What is a credit card dump?
A bank card dump is a kind of crime where the criminal makes an unauthorized digital copy of a bank card. Such a crime has been around for many years, but has recently come to public attention due to the growing prevalence of bank card forgery, identity theft, and different forms of cybercrime.
Key points to remember
- A credit card dump is a kind of crime where credit card information is stolen from customers.
- Thieves achieve this both by physically copying the information from the cardboard or by hacking into the financial community of the companies in question.
- In recent times, criminals have been undertaking increasingly massive credit card drain attacks, typically claiming tens of millions of victims.
How credit card dumps work
There are many methods by which a credit card drain can occur. A popular technique is skimming, whereby an illegal card reader, usually hidden in a reputable ATM or gas pump, copies information from a bank card. In different cases, cybercriminals are able to receive many card numbers directly, by compromising companies’ computer programs that process the buyer’s credit card information. For example, criminals can seize thousands of bank cards from retail customers by infecting the point-of-sale (POS) units of a large retail chain.
While measures such as private information numbers (PINs) and security chips can also help make this theft more difficult, hackers nonetheless continue to seek new methods to take advantage of weaknesses in the digital payment system to to enter useful information on bank cards. To profit from this theft, cybercriminals resell credit card information on the black market. In the United States, this type of stolen information can be purchased for between $20 and $80 per card. Alternatively, the hackers can also use the knowledge themselves in order to make unauthorized online purchases using stolen bank cards.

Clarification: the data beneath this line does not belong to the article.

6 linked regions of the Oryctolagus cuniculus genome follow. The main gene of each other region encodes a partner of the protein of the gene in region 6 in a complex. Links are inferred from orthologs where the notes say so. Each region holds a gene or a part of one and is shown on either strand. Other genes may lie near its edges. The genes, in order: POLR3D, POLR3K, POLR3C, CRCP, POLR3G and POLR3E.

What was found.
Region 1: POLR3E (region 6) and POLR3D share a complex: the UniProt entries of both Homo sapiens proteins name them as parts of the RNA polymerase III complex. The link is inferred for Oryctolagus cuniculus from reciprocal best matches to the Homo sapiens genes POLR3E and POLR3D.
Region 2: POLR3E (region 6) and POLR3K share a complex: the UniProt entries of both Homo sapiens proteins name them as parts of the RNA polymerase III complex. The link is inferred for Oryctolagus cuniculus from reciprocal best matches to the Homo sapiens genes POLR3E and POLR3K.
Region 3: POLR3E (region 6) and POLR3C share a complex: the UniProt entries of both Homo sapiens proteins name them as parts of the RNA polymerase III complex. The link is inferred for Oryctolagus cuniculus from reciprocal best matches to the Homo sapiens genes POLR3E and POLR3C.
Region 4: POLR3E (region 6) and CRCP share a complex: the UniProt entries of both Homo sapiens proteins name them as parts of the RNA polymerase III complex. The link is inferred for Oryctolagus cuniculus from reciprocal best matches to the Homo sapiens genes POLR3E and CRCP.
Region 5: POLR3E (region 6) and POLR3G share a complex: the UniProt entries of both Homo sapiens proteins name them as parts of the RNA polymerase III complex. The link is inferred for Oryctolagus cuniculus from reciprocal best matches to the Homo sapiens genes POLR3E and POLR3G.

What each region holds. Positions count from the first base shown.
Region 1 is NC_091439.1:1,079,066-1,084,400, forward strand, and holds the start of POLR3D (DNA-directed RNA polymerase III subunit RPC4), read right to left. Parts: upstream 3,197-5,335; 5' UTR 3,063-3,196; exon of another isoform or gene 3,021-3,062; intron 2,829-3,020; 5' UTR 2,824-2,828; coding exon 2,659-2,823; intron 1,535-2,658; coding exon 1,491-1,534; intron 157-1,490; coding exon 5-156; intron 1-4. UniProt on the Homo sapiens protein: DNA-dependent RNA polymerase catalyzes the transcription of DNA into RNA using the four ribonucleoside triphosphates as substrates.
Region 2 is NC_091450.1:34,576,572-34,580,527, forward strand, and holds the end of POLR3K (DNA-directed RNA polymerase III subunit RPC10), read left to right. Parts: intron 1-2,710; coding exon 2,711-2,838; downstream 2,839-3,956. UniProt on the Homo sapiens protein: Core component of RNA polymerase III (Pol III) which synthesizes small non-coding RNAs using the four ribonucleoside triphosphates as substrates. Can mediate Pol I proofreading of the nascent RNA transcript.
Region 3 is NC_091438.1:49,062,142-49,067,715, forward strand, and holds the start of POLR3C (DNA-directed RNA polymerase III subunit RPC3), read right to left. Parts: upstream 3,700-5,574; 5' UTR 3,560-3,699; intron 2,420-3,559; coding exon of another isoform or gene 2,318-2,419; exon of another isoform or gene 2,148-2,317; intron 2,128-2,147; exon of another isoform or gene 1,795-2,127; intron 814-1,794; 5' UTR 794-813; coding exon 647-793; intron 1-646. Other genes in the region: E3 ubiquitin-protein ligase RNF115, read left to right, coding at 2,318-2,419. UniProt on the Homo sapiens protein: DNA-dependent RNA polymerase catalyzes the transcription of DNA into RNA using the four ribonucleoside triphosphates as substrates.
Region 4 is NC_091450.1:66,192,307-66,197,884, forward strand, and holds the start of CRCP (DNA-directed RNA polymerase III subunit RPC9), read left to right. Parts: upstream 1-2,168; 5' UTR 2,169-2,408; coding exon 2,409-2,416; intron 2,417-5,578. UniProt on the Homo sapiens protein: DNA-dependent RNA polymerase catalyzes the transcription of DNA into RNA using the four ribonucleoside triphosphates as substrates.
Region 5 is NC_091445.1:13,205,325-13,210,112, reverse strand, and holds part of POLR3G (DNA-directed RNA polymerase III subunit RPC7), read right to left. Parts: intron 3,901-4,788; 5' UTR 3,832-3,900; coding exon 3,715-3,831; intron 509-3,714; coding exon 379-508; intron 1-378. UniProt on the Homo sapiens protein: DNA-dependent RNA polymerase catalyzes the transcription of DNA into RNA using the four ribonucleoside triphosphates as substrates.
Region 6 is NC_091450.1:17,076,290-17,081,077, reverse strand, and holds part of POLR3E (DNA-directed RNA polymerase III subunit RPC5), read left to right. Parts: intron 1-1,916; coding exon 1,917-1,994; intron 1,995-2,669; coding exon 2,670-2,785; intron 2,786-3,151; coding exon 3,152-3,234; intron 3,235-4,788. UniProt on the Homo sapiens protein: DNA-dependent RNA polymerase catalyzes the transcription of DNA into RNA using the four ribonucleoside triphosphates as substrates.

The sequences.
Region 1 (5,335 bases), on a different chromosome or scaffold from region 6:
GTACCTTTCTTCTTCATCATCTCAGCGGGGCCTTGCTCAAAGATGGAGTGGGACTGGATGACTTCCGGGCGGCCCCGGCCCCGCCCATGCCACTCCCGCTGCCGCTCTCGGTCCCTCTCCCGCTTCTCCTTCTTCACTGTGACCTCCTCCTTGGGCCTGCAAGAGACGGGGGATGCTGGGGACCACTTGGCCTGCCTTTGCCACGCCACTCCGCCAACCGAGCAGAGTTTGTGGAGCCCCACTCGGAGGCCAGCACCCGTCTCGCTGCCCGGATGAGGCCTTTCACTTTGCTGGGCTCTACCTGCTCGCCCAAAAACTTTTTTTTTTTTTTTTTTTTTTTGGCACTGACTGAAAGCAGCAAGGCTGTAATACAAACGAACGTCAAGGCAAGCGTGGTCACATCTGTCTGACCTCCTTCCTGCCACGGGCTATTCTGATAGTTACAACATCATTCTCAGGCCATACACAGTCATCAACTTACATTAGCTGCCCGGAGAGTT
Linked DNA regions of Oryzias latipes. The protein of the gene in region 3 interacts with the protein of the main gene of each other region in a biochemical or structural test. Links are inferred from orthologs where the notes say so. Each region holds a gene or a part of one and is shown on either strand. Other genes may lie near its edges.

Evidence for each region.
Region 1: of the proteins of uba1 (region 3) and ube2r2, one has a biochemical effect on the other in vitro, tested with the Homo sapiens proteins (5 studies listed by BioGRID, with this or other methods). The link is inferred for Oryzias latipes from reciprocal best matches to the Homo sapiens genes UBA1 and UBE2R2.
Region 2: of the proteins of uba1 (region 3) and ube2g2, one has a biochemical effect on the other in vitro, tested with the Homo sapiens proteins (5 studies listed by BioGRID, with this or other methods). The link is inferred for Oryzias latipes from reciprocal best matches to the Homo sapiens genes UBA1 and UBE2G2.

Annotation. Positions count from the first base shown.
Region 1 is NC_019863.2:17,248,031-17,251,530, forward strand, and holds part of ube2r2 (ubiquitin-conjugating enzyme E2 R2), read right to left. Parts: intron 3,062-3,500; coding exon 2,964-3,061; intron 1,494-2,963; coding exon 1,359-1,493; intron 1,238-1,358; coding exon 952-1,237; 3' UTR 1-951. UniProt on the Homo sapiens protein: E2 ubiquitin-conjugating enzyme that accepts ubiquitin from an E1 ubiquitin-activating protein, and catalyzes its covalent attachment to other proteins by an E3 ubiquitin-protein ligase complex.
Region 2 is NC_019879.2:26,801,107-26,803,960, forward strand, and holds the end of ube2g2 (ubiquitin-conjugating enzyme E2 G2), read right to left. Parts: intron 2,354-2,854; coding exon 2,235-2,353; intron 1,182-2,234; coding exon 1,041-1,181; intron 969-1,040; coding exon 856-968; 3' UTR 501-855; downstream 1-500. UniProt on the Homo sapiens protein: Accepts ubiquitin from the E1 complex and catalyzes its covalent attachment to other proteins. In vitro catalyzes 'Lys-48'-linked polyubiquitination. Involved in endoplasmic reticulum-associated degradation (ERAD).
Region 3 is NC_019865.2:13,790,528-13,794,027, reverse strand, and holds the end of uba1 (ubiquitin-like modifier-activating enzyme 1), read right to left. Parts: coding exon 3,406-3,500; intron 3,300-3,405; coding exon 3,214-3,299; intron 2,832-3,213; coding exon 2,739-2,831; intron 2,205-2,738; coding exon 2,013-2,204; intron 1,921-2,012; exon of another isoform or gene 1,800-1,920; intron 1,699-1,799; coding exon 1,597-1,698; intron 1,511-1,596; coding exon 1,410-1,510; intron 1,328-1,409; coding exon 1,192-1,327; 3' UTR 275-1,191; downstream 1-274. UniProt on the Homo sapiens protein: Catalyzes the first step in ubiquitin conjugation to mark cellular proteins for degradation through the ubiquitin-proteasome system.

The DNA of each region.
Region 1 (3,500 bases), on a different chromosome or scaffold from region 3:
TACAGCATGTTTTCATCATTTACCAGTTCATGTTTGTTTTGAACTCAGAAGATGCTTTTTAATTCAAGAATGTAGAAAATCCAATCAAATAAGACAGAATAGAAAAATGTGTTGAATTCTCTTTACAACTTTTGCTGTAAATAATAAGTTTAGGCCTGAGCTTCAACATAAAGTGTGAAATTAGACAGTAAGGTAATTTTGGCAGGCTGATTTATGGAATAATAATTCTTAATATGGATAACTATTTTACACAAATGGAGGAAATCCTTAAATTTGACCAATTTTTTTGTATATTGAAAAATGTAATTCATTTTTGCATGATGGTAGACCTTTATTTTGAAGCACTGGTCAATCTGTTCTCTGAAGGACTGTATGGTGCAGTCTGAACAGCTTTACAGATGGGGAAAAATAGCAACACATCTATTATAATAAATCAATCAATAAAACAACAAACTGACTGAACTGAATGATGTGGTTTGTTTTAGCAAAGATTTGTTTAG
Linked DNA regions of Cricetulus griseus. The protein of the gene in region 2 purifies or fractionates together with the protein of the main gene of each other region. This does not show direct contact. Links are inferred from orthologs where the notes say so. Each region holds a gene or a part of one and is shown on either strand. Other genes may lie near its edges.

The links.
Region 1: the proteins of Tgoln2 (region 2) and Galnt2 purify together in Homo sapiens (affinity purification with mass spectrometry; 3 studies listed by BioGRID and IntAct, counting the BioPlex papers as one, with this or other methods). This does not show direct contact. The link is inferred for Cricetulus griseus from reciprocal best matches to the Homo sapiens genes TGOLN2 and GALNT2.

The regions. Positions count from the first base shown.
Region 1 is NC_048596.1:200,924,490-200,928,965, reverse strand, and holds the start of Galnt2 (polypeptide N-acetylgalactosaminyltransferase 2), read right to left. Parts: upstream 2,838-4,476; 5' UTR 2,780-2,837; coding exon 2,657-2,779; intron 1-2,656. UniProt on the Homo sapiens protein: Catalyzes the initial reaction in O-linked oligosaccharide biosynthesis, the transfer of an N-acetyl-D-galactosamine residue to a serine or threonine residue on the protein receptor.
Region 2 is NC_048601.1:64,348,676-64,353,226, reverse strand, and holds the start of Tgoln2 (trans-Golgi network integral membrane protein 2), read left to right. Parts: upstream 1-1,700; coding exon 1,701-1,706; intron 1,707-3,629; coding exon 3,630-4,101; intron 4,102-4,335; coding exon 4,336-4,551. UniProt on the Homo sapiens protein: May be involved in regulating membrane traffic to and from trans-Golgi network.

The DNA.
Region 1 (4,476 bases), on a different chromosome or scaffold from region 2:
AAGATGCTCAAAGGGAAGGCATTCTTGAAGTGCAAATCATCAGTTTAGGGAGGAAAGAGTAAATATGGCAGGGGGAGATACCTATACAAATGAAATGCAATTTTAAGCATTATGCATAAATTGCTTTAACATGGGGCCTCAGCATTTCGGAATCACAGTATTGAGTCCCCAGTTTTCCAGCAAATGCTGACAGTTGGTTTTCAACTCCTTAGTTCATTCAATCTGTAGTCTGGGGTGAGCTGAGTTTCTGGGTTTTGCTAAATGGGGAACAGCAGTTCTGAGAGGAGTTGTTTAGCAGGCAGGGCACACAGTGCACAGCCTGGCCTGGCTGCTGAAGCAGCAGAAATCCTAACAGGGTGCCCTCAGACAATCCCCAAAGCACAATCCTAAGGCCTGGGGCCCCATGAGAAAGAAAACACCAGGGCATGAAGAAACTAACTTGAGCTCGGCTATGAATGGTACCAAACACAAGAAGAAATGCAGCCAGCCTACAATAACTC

Finally, users have limited means to protect themselves against the risk of cybercrime. However, even the most cautious people can be victims of credit card theft if hackers manage to compromise the programs of the companies where they store. Nevertheless, there are steps people can take to reduce some of their dangers. These include refraining from sharing their bank card information with others, keeping their bank cards within easy reach in public places, looking for any suspicious objects on or around ATMs, gas pumps and cash machines; and frequently review their credit card statements for any unknown transactions.
Example of a credit card dump
Unfortunately, there are not a rarity of examples where hackers have managed to compromise massive amounts of credit card information from unsuspecting customers. In May 2019, for example, Australia’s favorite graphic design website, Canva, was hacked by hackers, with nearly 140 million personal accounts compromised. In addition to private information such as names, usernames, and email addresses, the hackers also managed to capture customers’ credit card information.
Another notable incident occurred in October 2013, when Adobe (ADBE) misplaced nearly 3 million purchasers’ credit card data in a large-scale hacker attack. The breach was half of a larger effort in which the information of more than 150 million customers was also stolen. The company eventually reached a settlement of approximately $1 million with its customers over the incident.